What South Africans want reviewed during lockdown – including a ‘5-day breather’ if extended

As South Africa approaches two-weeks of a three-week lockdown period, questions have been raised about whether it should be extended.

Local cases of Covid-19 coronavirus climbed by 96 to 1,845 on Wednesday (8 April) – the biggest daily increase since March.

The Department of Health also reported five new Covid-19 related deaths, bringing the total number of deaths to 18.

A report has suggested that new infections in South Africa could only peak in June, which would likely lead to a lockdown extension.

Economists have warned however, that South Africa cannot afford an extended shutdown.

United Democratic Movement (UDM) leader Bantu Holomisa took to social media to ask South Africans if they think the country’s lockdown regulations are effective and how they should change.

In a post published on Twitter on Wednesday (8 April), Holomisa asked his followers if any of the countries lockdown regulations should be reviewed, and asked them to explain why.

Some of the suggestions included the following:

  • A five-day ‘breather’ at the end of the current lockdown period before extending it further;
  • Relaxing the list of ‘essential goods’ which may be purchased to allow for the purchasing of baby clothes and other basic items;
  • Removing the prohibition on cigarettes and alcohol as it is encouraging illicit (organised crime) trade;
  • Allowing essential businesses to sell non-essential goods;
  • Allowing restaurants to trade through takeaways and food delivery services such as Uber Eats;
  • Forcing all places that use fingerprint biometric access control to properly sanitise fingers and readers before and after scanning;
  • Politicians, especially members of parliament, should donate at least 50% of their salary to the needy and the poor;
  • Keeping the alcohol ban in place;
  • A partial lifting of the lockdown in some areas of the country;
  • Broadening of the definition of “essential workers” and those that are allowed to work;
  • Relaxing of rules in estates/complexes;
  • Government-mandated payment holidays from banks.

 

What the numbers show

South Africa’s latest coronavirus figures showed that the country is still relatively early in its spread and has time to ‘flatten the curve’, said World Health Organisation (WHO) spokesperson Dr Margaret Harris.

Speaking in an interview with eNCA on Wednesday (8 April), Harris said that South Africa gave itself ‘time and space’ by instituting the lockdown when it did.

“You have got the time to find the virus and you’ve got the time to put in social distancing measures to make sure people are genuinely not crowding together.

“That doesn’t mean that you have to stop society, but it does mean that you have to look at how you can limit the opportunities for people to be packed together.”

Harris said that testing, finding all of the people who have been infected and ensuring that they self-isolate should remain the key priority – irrespective of whether the country is on a lockdown or not.

Globally, coronavirus cases have climbed to 1,518,970, with 88,516 deaths, and 330,697 recoveries.

A victim of its own success 

While this analysis can largely be seen as a positive, Dean of the University of KwaZulu-Natal’s School of Nursing and Public Health, professor Mosa Moshabela, said that the country may ultimately be a ‘victim of its own success’ because of how it appears to have successfully contained the number of coronavirus cases.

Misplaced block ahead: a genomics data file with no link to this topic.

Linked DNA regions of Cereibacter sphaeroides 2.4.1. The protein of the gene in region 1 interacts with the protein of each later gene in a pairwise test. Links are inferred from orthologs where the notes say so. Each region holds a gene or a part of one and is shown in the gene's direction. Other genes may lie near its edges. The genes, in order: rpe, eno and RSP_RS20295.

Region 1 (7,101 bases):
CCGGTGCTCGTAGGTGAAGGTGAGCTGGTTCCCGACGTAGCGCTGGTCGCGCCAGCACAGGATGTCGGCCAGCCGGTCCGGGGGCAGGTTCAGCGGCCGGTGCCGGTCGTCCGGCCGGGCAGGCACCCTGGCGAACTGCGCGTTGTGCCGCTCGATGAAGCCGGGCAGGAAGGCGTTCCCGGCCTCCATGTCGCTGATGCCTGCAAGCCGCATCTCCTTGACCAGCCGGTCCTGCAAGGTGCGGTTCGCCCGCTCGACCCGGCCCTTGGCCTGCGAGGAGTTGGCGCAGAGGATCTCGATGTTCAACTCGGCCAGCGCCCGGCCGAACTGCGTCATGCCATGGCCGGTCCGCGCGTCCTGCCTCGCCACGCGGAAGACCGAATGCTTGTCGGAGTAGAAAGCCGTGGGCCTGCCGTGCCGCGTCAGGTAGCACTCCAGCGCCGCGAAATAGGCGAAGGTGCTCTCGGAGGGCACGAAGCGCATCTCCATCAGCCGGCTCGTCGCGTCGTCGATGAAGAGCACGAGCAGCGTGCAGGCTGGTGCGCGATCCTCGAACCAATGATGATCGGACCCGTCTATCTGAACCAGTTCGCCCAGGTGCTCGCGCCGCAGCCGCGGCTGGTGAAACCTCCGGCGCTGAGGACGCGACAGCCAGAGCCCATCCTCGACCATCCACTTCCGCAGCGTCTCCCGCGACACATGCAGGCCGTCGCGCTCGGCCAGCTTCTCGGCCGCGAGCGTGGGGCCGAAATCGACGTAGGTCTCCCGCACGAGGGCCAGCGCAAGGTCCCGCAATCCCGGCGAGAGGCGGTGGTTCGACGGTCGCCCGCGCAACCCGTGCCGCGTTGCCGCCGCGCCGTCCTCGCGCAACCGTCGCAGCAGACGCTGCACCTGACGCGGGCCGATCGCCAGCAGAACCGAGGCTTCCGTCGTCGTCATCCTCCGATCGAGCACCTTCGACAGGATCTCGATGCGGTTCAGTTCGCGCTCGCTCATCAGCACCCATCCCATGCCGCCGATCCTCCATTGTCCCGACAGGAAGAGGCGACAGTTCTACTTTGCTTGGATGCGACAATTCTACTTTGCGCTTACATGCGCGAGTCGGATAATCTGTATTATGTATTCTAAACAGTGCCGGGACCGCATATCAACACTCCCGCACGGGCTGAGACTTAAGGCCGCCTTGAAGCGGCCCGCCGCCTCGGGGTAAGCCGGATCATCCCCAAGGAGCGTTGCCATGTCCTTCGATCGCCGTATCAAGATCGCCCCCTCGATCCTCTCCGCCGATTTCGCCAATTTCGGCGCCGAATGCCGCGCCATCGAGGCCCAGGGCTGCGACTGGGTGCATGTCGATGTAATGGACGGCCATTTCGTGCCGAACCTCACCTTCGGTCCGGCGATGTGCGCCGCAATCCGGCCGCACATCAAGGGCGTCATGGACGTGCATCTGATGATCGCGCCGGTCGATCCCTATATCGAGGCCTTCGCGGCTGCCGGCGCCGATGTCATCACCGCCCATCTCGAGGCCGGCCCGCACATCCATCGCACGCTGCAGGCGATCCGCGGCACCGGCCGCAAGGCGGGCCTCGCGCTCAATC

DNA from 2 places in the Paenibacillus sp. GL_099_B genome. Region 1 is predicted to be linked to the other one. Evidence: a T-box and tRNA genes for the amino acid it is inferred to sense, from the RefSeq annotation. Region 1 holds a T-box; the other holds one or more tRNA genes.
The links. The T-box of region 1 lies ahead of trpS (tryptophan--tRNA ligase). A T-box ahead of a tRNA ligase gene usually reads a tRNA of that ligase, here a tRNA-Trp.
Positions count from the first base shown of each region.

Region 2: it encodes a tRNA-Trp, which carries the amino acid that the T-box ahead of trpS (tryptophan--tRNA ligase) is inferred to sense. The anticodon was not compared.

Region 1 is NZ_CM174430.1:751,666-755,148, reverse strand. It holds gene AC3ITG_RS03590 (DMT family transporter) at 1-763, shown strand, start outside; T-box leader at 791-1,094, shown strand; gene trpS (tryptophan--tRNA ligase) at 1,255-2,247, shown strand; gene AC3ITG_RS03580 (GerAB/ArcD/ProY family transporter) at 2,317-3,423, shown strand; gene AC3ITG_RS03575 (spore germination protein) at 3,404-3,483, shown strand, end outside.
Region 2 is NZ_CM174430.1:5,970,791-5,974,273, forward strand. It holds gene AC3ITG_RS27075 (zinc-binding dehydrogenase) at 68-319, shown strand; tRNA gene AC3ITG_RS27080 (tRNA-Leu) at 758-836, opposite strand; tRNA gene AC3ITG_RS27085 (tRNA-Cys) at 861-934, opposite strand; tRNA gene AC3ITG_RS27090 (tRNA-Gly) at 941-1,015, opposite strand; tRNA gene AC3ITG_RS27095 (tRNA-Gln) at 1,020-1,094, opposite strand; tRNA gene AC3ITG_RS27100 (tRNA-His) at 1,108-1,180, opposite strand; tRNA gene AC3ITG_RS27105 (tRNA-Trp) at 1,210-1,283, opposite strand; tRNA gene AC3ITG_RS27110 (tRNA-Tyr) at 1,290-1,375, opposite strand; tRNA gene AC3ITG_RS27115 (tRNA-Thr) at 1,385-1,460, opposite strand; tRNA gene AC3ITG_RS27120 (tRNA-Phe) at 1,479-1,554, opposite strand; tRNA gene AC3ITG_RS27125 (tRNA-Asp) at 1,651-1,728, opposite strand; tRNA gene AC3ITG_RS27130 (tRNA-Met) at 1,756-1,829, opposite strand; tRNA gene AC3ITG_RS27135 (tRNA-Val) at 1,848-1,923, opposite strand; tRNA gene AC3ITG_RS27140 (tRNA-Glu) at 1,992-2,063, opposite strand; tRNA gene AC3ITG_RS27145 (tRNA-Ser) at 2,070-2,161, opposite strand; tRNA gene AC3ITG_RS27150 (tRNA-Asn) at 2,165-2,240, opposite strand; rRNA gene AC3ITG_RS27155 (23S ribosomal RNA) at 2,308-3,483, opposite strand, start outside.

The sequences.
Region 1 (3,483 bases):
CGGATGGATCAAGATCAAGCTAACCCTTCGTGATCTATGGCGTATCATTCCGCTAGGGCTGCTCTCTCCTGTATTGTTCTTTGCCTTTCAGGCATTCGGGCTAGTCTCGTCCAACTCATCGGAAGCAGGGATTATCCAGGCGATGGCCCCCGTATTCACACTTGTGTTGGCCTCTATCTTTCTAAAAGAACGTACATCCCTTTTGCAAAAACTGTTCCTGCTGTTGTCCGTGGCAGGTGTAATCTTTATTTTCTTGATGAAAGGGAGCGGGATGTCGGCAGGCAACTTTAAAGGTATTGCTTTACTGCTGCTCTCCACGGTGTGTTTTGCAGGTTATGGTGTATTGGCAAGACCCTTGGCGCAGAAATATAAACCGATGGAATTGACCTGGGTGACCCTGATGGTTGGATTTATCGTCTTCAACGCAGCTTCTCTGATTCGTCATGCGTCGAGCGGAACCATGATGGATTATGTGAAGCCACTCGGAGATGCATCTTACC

“So far, in as much as there are challenges – including the fact that we are not testing everyone yet – we don’t really know the true figure of what the burden is. Based on the numbers, it looks like we are doing well.

“The problem with doing well is that you are actually flattening the curve – and when you flatten the curve, the problem of Covid-19 is going to remain low, but for much longer.

“When you become a victim of your own success, it means that you may have to be subjected to an extended lockdown because you are doing well at keeping the figures low,” he said.

However, the professor warned that citizens could suffer from ‘lockdown fatigue’ as the uncertainty of economic pressures of restrictions weighs down on ordinary South Africans.

No decision made yet 

Minister in the presidency Jackson Mthembu said that president Cyril Ramaphosa is still yet to make a decision on extending the lockdown as he considers all options based on scientific modelling and advice as well as the possible economic repercussions.

Speaking in an interview with News24, Mthembu said that the president will consult with various sectors and stakeholders before making a decision as he did before he announced the lockdown almost three weeks ago.

“First, we must make a proper assessment if we have achieved all of our objectives, which was to a greater degree to flatten the infection curve and ensure it doesn’t peak. What we’ll have to review is whether we’ve achieved that,” he said.

“The issue of the extension has not yet arisen. If it comes, there will be serious decisions to be made.

“The National Command Council discusses all recommendations that come before it, and there must be scientific evidence supporting any recommendation from the national joint operational and intelligence structure,” Mthembu said.


Read: South Africa wants to bring medical workers out of retirement to help fight against coronavirus

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What South Africans want reviewed during lockdown – including a ‘5-day breather’ if extended